Never be afraid to reinvent your business

Markets shift, owners change, leaders develop, teams evolve, products and services are born, mature and die.

There’s probably some good business school research somewhere that shows just how important it is to continually reinvent whilst staying true to your core. But you know in your heart this is true anyway.

Don’t let the thought of your “sunk costs” (the money and effort that you’ve spent but won’t recover) get in the way either. They are gone anyway. Learn and move on.

If you don’t reinvent your business somebody else will change theirs first, simply because they need to more than you do. Necessity is always the mother of (re)invention.

As usual, please leave me a comment if they’re still open below, or tweet me @NickRobCoach. What might get in the way of the reinvention your business needs?

Developing Commercial Drive

The Top 11 Mistakes that Knock-back your Commercial Drive

I’m occasionally asked to help people develop their commercial drive. That is, to become more self-assured and motivated in making their business or organisation successful in its marketplace.

These requests come from people in the private, third-sector and, increasingly, from the public sector. They are sometimes experts, specialists and professionals who have moved into more generalist leadership positions.  And they are sometimes leaders in organisations where market-pressures have changed or where new ‘internal markets’ have been introduced. In either case, the overall commercial success of their business or department is a key part of their responsibilities and developing more commercial drive themselves is a necessity.

There are already lots of books and websites dedicated to helping you do great marketing. So I’ve focused here on the mistakes that you might want to avoid in your own internal attitudes and ways of thinking that can otherwise really knock-back your commercial drive:

  1. Not asking your existing customers what else they need you to do for them, or who else they know
  2. Not being picky enough about who you choose to work with
  3. Not being really focused on doing just a few things exceptionally well
  4. Forgetting how great and joyful it is to help people by doing what your business does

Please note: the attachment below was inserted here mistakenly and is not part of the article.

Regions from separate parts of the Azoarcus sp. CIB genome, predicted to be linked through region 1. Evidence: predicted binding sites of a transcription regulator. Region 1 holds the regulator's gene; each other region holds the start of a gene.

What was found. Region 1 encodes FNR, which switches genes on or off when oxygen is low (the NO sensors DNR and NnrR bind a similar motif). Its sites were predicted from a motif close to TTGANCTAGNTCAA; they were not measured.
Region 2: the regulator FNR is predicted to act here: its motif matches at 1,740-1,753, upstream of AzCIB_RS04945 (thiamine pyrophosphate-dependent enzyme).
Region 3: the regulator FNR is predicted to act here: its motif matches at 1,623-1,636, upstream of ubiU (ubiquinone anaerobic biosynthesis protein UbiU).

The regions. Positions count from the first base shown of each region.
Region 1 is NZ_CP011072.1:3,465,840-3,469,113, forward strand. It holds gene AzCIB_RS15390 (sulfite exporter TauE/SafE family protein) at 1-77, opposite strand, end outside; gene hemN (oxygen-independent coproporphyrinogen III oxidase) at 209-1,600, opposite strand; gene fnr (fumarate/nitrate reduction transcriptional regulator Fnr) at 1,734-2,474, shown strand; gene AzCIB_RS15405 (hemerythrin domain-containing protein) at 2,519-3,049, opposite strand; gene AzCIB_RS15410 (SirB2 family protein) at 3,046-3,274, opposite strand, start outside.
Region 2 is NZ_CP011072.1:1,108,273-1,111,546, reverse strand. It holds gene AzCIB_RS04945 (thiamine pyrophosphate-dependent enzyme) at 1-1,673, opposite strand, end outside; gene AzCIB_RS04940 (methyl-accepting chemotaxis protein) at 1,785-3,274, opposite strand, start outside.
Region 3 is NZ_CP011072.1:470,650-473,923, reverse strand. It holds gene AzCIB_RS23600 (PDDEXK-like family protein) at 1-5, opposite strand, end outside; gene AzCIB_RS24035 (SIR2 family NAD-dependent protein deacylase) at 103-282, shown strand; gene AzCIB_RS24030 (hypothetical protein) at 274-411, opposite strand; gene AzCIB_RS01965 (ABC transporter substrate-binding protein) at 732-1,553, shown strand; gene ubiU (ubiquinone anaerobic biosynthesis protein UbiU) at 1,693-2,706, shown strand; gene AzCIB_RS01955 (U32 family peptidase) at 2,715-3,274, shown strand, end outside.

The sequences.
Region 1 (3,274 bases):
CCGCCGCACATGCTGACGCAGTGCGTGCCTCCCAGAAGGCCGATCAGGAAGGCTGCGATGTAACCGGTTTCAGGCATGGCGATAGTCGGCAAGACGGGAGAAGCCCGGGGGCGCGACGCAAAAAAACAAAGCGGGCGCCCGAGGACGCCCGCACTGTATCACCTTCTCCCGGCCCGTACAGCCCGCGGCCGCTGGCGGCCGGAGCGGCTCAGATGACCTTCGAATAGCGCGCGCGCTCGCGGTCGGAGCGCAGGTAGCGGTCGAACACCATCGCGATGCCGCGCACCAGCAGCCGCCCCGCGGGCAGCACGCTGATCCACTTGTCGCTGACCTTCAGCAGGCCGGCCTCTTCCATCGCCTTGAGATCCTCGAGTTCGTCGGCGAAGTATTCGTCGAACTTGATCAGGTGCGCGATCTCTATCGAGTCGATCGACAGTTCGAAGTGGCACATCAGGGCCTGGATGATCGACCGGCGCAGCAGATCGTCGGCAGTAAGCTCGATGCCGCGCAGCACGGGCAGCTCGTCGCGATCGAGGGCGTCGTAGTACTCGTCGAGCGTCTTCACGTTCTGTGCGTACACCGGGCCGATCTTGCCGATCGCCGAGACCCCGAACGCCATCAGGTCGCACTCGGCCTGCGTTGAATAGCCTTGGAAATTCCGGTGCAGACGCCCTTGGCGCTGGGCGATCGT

5. Forgetting to tell your team and everybody else about number 4
  6. Thinking that the product or service you provide will keep being “good enough” without a plan for becoming the absolute best in the world at something
  7. Thinking you have to “sell”, and sell now, instead of building relationships
  8. Doubting your own ability to be great at being commercial, instead of just “Doing what you can, where you are, with what you have” (Roosevelt)
  9. Only having one strategy, one approach to being commercial and always trying to apply that, regardless of its relevance
  10. Being a frozen, rabbit-in-the-headlights, stuck trying to find the ‘perfect’ or ‘right’ way to be commercial, rather than experimenting with things
  11. Not Gamifying your thinking – every contract you win, every great project you deliver is a ‘level-up’ and provides a platform for even more success – if you use it.

What’s your reason for doing what you do?

How to use that reason to find motivation and direction and engage with your marketplace

Why did you choose the business or profession you’re in – and not something else?

All of the effort and heartache and the joy of when it works are so closely tied in to your reason for choosing it.

Research suggests that on the inside people often chose their business or profession, in their words: “Because I had to.” Often people interpret this as a lack of choice or perhaps a kind of compulsion. We find that when you dig a little, there’s usually a great story involved, of determination,  resourcefulness and dreams for the future.

If you look at that story as an outsider, once things have clicked into place and people understand the reason behind it, it tells you lots of things about what’s important to the founders and the people around them  – and what they want to leave behind, their legacy, what they want to be remembered for.

And one of the really brilliant things about uncovering the reason, is that the story behind it and the legacy you’re aiming for is a great way of standing out in your marketplace. It says something unique about you and your business and lets other people feel the strength of your “why”.  Clients and customers who feel aligned with your reason will engage with your business in a deep and enduring way.

The exercise we sometimes use to work with the reason behind your business is the Blue Plaque Game – that’s mine in the picture. To think about your own, imagine what a third person might have to say about you?

You might also like this link, to a Telegraph article about “Britain’s Best Blue Plaques”.